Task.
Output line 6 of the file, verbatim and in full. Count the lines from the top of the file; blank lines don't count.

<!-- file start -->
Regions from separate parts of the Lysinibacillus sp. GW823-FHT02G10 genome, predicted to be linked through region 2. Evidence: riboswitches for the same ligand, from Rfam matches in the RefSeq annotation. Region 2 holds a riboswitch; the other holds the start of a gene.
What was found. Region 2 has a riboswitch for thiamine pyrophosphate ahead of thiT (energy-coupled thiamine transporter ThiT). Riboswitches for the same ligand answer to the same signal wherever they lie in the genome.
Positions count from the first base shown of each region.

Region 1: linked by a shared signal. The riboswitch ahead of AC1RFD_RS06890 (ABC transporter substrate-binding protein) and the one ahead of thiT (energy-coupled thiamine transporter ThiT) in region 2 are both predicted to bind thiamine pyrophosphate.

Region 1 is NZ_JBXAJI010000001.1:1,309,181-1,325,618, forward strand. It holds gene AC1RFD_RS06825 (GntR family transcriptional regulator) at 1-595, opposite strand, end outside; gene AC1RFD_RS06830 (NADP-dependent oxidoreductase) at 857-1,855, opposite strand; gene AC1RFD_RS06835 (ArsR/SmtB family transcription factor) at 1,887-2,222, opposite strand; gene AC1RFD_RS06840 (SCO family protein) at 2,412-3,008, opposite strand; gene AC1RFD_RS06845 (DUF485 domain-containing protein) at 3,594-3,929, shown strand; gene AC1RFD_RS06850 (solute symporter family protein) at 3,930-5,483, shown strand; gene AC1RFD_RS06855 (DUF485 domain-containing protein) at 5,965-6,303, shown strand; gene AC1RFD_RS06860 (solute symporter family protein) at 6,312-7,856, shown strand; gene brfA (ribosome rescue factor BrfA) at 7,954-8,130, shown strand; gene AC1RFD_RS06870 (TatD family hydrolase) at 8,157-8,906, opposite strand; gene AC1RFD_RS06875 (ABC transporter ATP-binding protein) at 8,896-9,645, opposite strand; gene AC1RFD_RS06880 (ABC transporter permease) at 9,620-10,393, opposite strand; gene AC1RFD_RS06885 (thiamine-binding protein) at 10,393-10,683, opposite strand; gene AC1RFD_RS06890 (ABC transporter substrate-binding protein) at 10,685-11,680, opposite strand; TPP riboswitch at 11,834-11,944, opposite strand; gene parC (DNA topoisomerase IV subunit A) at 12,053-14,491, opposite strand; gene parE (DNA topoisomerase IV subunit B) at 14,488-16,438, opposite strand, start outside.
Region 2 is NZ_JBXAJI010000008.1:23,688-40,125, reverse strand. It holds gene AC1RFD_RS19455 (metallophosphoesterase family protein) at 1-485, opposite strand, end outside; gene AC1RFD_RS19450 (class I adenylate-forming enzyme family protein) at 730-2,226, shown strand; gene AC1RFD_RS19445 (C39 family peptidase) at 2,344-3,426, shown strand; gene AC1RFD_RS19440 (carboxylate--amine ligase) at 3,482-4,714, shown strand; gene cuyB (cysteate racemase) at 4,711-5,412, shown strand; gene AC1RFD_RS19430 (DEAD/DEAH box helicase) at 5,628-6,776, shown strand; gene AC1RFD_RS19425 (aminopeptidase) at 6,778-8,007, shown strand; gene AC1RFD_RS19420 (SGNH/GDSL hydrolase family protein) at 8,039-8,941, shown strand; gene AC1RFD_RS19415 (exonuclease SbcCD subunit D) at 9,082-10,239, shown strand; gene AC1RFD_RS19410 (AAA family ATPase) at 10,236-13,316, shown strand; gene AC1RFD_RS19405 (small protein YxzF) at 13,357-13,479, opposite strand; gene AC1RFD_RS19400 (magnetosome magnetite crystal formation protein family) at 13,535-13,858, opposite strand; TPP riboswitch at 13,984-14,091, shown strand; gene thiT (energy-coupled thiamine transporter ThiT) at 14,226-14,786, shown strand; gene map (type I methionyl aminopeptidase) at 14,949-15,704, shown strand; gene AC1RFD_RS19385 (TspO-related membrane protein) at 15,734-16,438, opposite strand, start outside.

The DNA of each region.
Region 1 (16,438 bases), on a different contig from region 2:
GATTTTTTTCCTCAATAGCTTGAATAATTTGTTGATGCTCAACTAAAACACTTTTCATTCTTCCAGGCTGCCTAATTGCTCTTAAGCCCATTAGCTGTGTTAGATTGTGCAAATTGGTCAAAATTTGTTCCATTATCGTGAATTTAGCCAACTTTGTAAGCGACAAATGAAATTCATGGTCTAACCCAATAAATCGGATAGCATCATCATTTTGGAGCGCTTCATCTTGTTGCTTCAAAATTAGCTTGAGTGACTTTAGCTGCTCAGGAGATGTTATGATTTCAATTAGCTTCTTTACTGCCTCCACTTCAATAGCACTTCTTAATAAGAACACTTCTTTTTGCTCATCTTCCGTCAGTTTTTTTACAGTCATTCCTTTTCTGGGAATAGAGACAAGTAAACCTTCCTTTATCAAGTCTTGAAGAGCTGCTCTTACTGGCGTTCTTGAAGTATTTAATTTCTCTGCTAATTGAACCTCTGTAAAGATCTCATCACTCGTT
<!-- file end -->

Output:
Region 2 is NZ_JBXAJI010000008.1:23,688-40,125, reverse strand. It holds gene AC1RFD_RS19455 (metallophosphoesterase family protein) at 1-485, opposite strand, end outside; gene AC1RFD_RS19450 (class I adenylate-forming enzyme family protein) at 730-2,226, shown strand; gene AC1RFD_RS19445 (C39 family peptidase) at 2,344-3,426, shown strand; gene AC1RFD_RS19440 (carboxylate--amine ligase) at 3,482-4,714, shown strand; gene cuyB (cysteate racemase) at 4,711-5,412, shown strand; gene AC1RFD_RS19430 (DEAD/DEAH box helicase) at 5,628-6,776, shown strand; gene AC1RFD_RS19425 (aminopeptidase) at 6,778-8,007, shown strand; gene AC1RFD_RS19420 (SGNH/GDSL hydrolase family protein) at 8,039-8,941, shown strand; gene AC1RFD_RS19415 (exonuclease SbcCD subunit D) at 9,082-10,239, shown strand; gene AC1RFD_RS19410 (AAA family ATPase) at 10,236-13,316, shown strand; gene AC1RFD_RS19405 (small protein YxzF) at 13,357-13,479, opposite strand; gene AC1RFD_RS19400 (magnetosome magnetite crystal formation protein family) at 13,535-13,858, opposite strand; TPP riboswitch at 13,984-14,091, shown strand; gene thiT (energy-coupled thiamine transporter ThiT) at 14,226-14,786, shown strand; gene map (type I methionyl aminopeptidase) at 14,949-15,704, shown strand; gene AC1RFD_RS19385 (TspO-related membrane protein) at 15,734-16,438, opposite strand, start outside.